think that what so many women said to me, when they were taking on all of these tasks--they’re still doing the tasks of the mother; the wife, the sister; the woman, but they’re also taking on the tasks that the men had primary responsibility for, for generations. And many of them do it. As Norah pointed out, many of them do it because they don’t have a choice, there’s no one else there to do it.
The population has equalized, it’s slightly more women than men now, but they began doing these things, putting their lives back together, taking what was left of their lives, rebuilding and taking what was left of the country, reconciling it, because they want peace. They want their children to want--to know peace. They want their children to be raised not as Hutu and Tutsi, but as brother and sister, as Rwandans.
One of the women that I met, Josephina, saw her seven children killed. They left her for dead. They threw her in the latrine and then threw the bodies of her seven daughters on top of her. Someone was running by and noticed in the latrine and it was Josephina; she was alive. And the pulled her from the latrine and she said she was drenched in the blood of her daughters; none of them lived.
She went to a shelter and lived for a while. And there, the nuns were taking care of orphans. And she met and developed a very special relationship with a little three-year-old girl, named Jane. And when she decided to leave the shelter, she decided to take Jane with her. Jane is a Hutu and the Hutus had killed her family. But she, Jane, is innocent. I said, Jane is really lucky to have you. And she said, no, I’m lucky to have Jane.
These are the kind of things that the women in Rwanda are doing; not just politically, but personally. They’re taking in orphans. Many of the women who are dying of AIDS will take in orphans from their friends who died. And when they die, their children will pass on to the next one. So, in personal ways, as well as in very important political ways, women are redefining their roles in Rwanda and changing the country.
One of the most--it’s hard to say the most impactful, but something that really moved me in Rwanda was a woman that I met named Severa. Ahe also had seven children, they were all killed in front of her. Her husband was killed in front of her. She was spared, but only to be raped for months by the Interahamwe, and then left for dead. They macheted her and they threw her in the river. She said the water washed her up on the shores and left her there. She didn’t care if she lived or died. She moved up to a house that was the home of a Hutu family, not caring what they would do to her. They took her in; they gave her something to cover herself and they said you can stay in our home. We have to go because the RPF, which is the Rwandan Patriotic Front, the Tutsi Army that ended the genocide, was coming and they had to run. She said I don’t know if they were good or bad, I don’t know what they did during the genocide, but they were kind to me and they saved me.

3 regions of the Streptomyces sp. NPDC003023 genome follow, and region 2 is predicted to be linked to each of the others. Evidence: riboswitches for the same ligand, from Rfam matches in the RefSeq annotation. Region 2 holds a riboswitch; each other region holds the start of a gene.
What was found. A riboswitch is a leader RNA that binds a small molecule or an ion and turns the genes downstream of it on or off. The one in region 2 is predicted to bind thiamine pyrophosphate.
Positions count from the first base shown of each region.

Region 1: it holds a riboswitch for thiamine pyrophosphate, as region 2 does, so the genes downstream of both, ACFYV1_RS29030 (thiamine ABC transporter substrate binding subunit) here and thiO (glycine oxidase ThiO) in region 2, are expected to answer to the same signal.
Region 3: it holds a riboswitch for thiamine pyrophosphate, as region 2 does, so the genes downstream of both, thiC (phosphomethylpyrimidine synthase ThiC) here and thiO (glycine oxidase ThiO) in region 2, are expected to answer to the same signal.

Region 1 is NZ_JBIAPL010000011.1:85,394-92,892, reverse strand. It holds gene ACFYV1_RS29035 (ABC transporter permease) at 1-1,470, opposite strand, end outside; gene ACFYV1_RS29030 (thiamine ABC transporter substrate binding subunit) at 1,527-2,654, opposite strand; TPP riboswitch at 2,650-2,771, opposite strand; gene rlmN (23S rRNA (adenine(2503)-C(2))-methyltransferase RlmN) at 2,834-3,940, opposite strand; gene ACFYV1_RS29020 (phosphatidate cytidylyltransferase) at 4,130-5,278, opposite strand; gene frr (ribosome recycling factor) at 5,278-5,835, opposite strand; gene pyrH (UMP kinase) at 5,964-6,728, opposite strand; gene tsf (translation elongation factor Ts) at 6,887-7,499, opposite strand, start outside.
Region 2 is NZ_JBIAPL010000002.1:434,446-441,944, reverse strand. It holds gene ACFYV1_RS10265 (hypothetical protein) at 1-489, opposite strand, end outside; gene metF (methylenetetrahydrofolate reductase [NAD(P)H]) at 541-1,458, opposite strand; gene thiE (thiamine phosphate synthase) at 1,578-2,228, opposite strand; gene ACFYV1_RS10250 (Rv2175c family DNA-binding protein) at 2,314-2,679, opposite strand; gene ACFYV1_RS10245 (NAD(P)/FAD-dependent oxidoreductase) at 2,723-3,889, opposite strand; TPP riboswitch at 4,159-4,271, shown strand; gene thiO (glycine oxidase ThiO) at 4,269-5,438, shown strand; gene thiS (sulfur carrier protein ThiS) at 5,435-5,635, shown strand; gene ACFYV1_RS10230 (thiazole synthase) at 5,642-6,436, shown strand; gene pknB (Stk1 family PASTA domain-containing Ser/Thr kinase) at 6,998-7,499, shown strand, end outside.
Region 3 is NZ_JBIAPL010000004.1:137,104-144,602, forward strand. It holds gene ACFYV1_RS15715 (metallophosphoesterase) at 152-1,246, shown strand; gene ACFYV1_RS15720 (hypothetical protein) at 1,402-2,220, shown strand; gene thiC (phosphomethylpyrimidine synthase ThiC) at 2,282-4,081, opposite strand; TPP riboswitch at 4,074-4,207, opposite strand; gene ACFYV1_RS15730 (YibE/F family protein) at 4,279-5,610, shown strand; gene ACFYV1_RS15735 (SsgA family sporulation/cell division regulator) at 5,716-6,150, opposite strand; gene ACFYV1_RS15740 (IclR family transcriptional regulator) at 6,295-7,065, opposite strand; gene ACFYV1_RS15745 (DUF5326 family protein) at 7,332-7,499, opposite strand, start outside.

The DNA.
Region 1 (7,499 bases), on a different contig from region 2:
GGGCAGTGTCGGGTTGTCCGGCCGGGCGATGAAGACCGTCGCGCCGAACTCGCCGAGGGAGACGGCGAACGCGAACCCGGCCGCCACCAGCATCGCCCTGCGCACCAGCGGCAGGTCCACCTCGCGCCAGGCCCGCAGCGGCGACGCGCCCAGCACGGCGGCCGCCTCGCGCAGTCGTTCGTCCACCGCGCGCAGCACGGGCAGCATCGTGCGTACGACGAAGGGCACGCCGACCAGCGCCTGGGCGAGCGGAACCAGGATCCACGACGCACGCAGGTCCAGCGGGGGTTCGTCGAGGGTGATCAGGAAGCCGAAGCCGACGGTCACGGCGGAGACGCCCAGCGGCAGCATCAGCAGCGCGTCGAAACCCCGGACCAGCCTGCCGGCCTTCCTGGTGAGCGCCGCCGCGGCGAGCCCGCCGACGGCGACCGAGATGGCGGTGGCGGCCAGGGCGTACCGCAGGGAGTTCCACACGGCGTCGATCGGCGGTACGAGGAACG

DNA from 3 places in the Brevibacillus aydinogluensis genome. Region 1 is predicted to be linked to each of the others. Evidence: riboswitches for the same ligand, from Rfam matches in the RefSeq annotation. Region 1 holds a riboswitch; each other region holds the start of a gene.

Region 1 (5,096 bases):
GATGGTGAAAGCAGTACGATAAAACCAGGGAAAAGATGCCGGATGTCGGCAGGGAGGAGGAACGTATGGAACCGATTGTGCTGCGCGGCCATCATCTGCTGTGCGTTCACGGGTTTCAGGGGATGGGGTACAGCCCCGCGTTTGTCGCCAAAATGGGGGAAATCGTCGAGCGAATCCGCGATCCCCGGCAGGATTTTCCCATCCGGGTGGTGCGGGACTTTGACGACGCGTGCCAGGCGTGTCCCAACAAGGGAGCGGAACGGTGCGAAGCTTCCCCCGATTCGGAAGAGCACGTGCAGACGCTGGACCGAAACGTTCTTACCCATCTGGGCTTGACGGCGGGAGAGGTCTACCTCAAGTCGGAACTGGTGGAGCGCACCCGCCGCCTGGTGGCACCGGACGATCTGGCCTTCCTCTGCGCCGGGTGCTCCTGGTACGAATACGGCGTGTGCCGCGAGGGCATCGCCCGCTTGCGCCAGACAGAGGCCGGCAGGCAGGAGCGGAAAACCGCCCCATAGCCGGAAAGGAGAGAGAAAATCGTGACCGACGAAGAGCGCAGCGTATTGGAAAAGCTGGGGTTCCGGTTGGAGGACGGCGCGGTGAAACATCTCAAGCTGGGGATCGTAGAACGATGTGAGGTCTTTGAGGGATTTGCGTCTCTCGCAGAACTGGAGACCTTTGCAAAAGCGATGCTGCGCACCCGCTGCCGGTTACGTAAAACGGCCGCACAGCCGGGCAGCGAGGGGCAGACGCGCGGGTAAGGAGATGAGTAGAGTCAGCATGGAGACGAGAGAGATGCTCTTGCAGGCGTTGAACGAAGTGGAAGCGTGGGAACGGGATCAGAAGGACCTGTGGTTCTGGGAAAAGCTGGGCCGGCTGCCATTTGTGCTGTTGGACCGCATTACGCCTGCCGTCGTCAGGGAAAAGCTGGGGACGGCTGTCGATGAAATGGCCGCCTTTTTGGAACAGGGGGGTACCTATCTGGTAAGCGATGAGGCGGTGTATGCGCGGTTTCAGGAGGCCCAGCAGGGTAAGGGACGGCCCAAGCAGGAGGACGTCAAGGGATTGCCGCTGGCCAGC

The RPF Army found her. She went to a shelter and about a month later discovered she was pregnant from the rapes. When you think it can’t get bad, it just gets worse. She thought she wanted to remove the child, she said, but she just couldn’t do it. She said that this child was innocent. And she had her baby, she had a little girl. She told me at first it was so difficult for me, but when she started smiling at me, I fell in love with her. They have the closest, most special relationship and she named her daughter Akimana, which means child of God.
These are the things that these women in Rwanda are doing, you know, in both big and small ways that are really, I think, the hope for this country.
BRIDGET CONLEY: If anyone wants a chance to look at the photographs more closely you can see them on our website. One of the things that first drew us to Kimberlee’s photographs was seeing the dignity of the women and how she captured them. Maybe in the question and answer, we can get a little bit more of the stories of how she went around Rwanda, how she found the women and some of those.
But we have also want to hear from Norah Bagarinka, who, as I said, is a survivor herself. And she’s going to speak more generally about the conditions that women suffered and what they’re doing now. So, Nora, please.
NORAH BAGARINKA: Thank you. As you told I’m one of the genocide survivors and sometimes I wonder why was I spared? Why did God spare me? What did I give to be alive today? Because so many powerful, intelligent women, who are mightier than me had to face death and they were not spared. But I was spared.
Later on I have realized that God had a higher purpose for me. There are other vulnerable women who are more than vulnerable than myself and we who are a bit stronger than them, I think we have had to stand up and speak for them. To be there for them. So, each woman has her own story to tell. All different stories, horrific stories.
Like what Kimberlee was telling you, each one has their own story. It is many women, if they can tell their own stories, you can’t believe it because it’s really a horrific--
You could pass many days without food. It is said that a woman can last seven days without food, but, I think we lasted more than that. You could feed on--I don’t know how they call it in the proper English, but could get, like, a little water from the grass and then mix with clay and then you feed on that so that you could survive.